#### /working/auteur/man/randomization.test.Rd

http://github.com/eastman/auteur
Unknown | 43 lines | 40 code | 3 blank | 0 comment | 0 complexity | da14a29b9657aefb8c5a3fb8026b6d24 MD5 | raw file
 1\name{randomization.test}
2\alias{randomization.test}
3\title{statistical comparison of sets of values by randomization}
4\description{Compares means by bootstrap resampling of differences between empirical distributions}
5\usage{
6randomization.test(obs = obs, exp = exp, mu = 0, iter = 10000, two.tailed = FALSE)
7}
8%- maybe also 'usage' for other objects documented here.
9\arguments{
10  \item{obs}{a vector of numeric values}
11  \item{exp}{a vector of numeric values}
12  \item{mu}{the true difference in means}
13  \item{iter}{number of randomization comparisons to perform}
14  \item{two.tailed}{as default, the test is performed under a one-tailed assumption; if \code{two.tailed=FALSE}, probability values associated with either tail of the comparison distribution are returned,
15otherwise, a two-tailed result is returned}
16}
17\details{
18If a single value is supplied for \code{obs}, this test equates to finding the quantile in \code{exp} in which \code{obs} would be found (under a one-tailed test);
20\value{
21A list, whose contents are determined by the above argument:
22  \item{unnamed value}{if \code{two.tailed=TRUE}, this is the two-tailed p-value}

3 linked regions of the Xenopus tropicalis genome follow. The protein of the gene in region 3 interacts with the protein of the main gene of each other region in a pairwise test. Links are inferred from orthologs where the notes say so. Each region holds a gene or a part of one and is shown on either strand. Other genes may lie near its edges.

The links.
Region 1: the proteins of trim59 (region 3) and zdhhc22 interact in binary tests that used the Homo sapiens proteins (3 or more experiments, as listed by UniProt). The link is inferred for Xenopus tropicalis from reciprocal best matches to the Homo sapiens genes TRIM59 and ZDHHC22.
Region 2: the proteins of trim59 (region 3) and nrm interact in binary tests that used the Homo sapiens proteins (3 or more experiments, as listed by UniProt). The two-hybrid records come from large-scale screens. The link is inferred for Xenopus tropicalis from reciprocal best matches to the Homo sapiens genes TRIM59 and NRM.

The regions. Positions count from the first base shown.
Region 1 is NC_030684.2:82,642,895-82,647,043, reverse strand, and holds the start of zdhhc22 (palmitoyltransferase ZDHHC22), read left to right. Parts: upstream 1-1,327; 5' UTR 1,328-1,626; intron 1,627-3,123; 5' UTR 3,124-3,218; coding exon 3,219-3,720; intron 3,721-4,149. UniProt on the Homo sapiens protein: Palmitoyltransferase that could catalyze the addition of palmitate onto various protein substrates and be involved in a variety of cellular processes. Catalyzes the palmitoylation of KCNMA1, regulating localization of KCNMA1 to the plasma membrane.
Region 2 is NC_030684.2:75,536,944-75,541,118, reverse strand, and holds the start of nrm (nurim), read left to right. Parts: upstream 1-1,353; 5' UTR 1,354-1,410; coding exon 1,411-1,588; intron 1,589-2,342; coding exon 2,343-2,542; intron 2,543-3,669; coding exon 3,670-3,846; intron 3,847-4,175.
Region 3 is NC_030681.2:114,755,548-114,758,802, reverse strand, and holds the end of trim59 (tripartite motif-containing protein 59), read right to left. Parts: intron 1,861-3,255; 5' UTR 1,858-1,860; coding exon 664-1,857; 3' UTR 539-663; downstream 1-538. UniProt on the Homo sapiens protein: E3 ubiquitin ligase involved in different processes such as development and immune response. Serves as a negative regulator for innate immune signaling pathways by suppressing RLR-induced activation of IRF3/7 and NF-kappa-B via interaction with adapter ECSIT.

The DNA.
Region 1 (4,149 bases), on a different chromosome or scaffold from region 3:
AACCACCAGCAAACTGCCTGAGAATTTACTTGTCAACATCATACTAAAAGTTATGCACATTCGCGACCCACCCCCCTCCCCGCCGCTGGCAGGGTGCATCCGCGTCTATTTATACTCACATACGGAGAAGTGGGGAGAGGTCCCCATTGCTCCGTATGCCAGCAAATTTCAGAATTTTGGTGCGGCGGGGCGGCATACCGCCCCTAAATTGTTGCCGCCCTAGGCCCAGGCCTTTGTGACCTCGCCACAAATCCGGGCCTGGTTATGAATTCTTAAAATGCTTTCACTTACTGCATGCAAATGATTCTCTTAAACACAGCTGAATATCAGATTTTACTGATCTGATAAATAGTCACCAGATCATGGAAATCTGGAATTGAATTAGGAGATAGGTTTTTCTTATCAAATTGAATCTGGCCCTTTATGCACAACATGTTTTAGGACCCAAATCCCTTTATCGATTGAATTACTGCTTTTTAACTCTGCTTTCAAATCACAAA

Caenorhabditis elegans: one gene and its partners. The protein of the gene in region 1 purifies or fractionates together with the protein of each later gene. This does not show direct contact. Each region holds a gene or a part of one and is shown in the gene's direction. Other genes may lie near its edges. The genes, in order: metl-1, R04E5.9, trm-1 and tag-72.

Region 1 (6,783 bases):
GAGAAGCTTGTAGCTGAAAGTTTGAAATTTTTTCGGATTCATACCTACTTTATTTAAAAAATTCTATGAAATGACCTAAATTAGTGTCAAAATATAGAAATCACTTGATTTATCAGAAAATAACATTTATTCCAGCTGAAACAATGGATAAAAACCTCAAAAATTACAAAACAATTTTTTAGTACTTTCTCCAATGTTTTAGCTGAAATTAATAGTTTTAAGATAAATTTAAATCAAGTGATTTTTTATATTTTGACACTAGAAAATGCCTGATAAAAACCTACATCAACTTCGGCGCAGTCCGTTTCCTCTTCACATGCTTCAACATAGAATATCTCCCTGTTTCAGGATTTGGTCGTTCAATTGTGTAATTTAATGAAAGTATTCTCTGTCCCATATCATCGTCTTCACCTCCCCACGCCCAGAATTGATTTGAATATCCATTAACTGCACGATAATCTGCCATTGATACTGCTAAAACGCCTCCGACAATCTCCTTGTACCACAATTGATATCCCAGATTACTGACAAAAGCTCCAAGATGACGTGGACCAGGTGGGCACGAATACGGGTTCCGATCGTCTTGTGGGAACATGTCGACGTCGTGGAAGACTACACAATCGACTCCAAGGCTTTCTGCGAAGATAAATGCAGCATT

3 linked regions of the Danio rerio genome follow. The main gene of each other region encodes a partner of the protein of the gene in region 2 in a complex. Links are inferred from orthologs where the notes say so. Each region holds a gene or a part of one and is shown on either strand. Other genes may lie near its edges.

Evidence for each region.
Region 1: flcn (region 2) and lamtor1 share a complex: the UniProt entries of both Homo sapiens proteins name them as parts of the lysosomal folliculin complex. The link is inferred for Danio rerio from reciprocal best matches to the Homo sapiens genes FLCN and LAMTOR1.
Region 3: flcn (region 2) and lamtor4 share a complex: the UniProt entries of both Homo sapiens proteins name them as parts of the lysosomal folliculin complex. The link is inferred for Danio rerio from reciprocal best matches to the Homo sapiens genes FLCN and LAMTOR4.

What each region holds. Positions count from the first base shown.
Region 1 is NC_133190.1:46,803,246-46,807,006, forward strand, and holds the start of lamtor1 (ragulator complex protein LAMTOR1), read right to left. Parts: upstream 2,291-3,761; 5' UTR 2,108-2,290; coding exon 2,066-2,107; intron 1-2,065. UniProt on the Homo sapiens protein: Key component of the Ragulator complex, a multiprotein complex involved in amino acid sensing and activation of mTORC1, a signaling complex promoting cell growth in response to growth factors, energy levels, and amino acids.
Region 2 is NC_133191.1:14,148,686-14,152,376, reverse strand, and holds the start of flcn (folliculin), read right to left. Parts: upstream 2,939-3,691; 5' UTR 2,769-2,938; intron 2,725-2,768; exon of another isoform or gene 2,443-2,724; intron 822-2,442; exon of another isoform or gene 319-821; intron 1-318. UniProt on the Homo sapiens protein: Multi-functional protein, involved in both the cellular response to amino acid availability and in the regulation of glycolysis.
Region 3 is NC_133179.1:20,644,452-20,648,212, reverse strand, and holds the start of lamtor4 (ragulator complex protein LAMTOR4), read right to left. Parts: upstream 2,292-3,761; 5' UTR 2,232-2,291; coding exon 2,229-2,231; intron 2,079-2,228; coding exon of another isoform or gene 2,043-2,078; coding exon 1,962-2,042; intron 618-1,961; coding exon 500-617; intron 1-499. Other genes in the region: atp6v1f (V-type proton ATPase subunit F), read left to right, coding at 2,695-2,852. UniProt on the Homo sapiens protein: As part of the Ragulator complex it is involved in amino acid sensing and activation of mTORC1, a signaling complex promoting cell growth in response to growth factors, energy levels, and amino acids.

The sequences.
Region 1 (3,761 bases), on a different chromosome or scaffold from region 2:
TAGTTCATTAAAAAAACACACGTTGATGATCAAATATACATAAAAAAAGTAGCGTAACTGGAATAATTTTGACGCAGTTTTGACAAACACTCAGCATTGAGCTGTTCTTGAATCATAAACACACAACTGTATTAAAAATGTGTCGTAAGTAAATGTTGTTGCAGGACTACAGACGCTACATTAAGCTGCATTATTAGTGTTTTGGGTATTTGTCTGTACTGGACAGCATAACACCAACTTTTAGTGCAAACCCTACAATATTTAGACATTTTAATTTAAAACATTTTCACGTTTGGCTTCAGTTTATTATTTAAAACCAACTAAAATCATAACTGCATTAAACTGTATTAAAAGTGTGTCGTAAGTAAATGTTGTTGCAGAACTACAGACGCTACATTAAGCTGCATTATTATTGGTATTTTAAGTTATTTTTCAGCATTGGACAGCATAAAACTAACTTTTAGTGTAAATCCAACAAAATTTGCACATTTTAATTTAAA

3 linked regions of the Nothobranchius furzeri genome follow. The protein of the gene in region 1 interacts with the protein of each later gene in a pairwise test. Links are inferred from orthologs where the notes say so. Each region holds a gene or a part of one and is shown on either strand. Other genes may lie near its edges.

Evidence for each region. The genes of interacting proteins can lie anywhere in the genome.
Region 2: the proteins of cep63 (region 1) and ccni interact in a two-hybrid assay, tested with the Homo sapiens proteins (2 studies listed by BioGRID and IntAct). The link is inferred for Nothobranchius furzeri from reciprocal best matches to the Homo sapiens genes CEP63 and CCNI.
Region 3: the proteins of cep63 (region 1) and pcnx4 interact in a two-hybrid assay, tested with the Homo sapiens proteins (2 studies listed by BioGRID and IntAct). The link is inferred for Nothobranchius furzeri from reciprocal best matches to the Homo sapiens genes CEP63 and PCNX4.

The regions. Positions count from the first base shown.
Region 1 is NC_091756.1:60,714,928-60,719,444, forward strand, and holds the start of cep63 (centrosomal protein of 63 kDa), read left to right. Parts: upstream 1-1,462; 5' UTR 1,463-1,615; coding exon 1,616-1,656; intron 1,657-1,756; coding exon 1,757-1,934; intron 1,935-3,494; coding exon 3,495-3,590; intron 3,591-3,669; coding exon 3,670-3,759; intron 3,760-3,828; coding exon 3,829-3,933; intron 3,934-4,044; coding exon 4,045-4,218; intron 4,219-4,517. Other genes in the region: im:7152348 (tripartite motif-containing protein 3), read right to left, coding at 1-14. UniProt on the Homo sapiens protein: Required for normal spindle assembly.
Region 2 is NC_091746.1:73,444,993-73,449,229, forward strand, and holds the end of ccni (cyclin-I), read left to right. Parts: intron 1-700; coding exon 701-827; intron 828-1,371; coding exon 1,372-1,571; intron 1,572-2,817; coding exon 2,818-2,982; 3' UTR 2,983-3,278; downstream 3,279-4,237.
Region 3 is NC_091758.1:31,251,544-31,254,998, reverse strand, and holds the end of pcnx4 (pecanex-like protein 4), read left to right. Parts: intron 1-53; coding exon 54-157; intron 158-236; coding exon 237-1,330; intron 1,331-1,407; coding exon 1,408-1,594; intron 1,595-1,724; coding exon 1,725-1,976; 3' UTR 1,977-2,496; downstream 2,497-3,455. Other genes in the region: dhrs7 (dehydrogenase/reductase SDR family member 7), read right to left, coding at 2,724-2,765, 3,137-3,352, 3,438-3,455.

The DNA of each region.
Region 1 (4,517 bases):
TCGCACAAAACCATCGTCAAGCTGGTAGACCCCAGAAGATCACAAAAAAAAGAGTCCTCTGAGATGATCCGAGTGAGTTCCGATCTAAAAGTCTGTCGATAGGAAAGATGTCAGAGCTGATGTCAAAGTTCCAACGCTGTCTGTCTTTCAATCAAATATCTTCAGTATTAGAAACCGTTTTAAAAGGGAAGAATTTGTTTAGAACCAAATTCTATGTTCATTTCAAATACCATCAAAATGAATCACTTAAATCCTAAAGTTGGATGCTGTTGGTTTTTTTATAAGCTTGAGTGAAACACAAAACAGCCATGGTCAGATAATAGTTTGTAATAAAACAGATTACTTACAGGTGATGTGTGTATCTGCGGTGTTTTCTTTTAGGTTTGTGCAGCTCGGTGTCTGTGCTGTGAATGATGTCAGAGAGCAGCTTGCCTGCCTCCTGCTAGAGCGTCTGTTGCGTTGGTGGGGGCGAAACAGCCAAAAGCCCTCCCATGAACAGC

23  \item{diffs}{the full resampling distribution of differences between \code{obs} and \code{exp}, given \code{mu} }
24  \item{greater}{if \code{two.tailed=FALSE}, this is the p-value associated with the righthand tail}
25  \item{lesser}{if \code{two.tailed=FALSE}, this is the p-value associated with the lefthand tail}
26}
27\author{JM Eastman}
28\examples{
29
30# a comparison between two distributions
31a=rnorm(n=1000, mean=1, sd=0.5)
32b=rnorm(n=1000, mean=0, sd=1)
33randomization.test(obs=a, exp=b, two.tailed=FALSE)
34
35# a comparison of a single value to a normal distribution
36a=3
37b=rnorm(n=1000, mean=0, sd=1)
38randomization.test(obs=a, exp=b, two.tailed=FALSE)
39
40# compare above result with ecdf(), in which we compute an empirical
41f=ecdf(b)
42print(1-f(a))		# analogous to a one-tailed test as above
43}